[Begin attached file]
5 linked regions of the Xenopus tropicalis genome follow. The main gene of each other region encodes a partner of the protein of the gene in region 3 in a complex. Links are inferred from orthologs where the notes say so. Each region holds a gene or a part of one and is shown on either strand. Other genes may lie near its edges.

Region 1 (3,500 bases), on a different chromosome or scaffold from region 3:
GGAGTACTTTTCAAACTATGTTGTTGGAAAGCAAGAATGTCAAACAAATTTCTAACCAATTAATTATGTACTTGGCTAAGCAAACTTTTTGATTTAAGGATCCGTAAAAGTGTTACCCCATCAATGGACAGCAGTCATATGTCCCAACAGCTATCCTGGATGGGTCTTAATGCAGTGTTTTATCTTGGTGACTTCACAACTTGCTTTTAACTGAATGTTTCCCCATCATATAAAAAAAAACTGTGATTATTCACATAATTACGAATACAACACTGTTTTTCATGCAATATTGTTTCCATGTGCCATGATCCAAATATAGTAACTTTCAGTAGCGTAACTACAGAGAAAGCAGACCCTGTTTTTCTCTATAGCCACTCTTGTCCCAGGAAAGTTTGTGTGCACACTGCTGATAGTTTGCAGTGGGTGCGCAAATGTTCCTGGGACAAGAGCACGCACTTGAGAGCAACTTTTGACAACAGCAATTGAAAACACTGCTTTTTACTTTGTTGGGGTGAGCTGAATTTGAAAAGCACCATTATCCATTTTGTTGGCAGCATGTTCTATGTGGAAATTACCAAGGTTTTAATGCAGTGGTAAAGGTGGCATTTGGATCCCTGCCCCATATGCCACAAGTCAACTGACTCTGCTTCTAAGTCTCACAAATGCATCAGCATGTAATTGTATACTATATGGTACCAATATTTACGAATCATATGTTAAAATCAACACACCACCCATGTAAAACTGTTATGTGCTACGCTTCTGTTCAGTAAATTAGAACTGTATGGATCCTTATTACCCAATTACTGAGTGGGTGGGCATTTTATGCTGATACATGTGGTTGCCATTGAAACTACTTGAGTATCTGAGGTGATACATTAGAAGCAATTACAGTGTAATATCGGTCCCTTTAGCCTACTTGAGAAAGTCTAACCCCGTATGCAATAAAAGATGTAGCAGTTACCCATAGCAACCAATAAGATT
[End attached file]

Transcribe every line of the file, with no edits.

5 linked regions of the Xenopus tropicalis genome follow. The main gene of each other region encodes a partner of the protein of the gene in region 3 in a complex. Links are inferred from orthologs where the notes say so. Each region holds a gene or a part of one and is shown on either strand. Other genes may lie near its edges.

Region 1 (3,500 bases), on a different chromosome or scaffold from region 3:
GGAGTACTTTTCAAACTATGTTGTTGGAAAGCAAGAATGTCAAACAAATTTCTAACCAATTAATTATGTACTTGGCTAAGCAAACTTTTTGATTTAAGGATCCGTAAAAGTGTTACCCCATCAATGGACAGCAGTCATATGTCCCAACAGCTATCCTGGATGGGTCTTAATGCAGTGTTTTATCTTGGTGACTTCACAACTTGCTTTTAACTGAATGTTTCCCCATCATATAAAAAAAAACTGTGATTATTCACATAATTACGAATACAACACTGTTTTTCATGCAATATTGTTTCCATGTGCCATGATCCAAATATAGTAACTTTCAGTAGCGTAACTACAGAGAAAGCAGACCCTGTTTTTCTCTATAGCCACTCTTGTCCCAGGAAAGTTTGTGTGCACACTGCTGATAGTTTGCAGTGGGTGCGCAAATGTTCCTGGGACAAGAGCACGCACTTGAGAGCAACTTTTGACAACAGCAATTGAAAACACTGCTTTTTACTTTGTTGGGGTGAGCTGAATTTGAAAAGCACCATTATCCATTTTGTTGGCAGCATGTTCTATGTGGAAATTACCAAGGTTTTAATGCAGTGGTAAAGGTGGCATTTGGATCCCTGCCCCATATGCCACAAGTCAACTGACTCTGCTTCTAAGTCTCACAAATGCATCAGCATGTAATTGTATACTATATGGTACCAATATTTACGAATCATATGTTAAAATCAACACACCACCCATGTAAAACTGTTATGTGCTACGCTTCTGTTCAGTAAATTAGAACTGTATGGATCCTTATTACCCAATTACTGAGTGGGTGGGCATTTTATGCTGATACATGTGGTTGCCATTGAAACTACTTGAGTATCTGAGGTGATACATTAGAAGCAATTACAGTGTAATATCGGTCCCTTTAGCCTACTTGAGAAAGTCTAACCCCGTATGCAATAAAAGATGTAGCAGTTACCCATAGCAACCAATAAGATT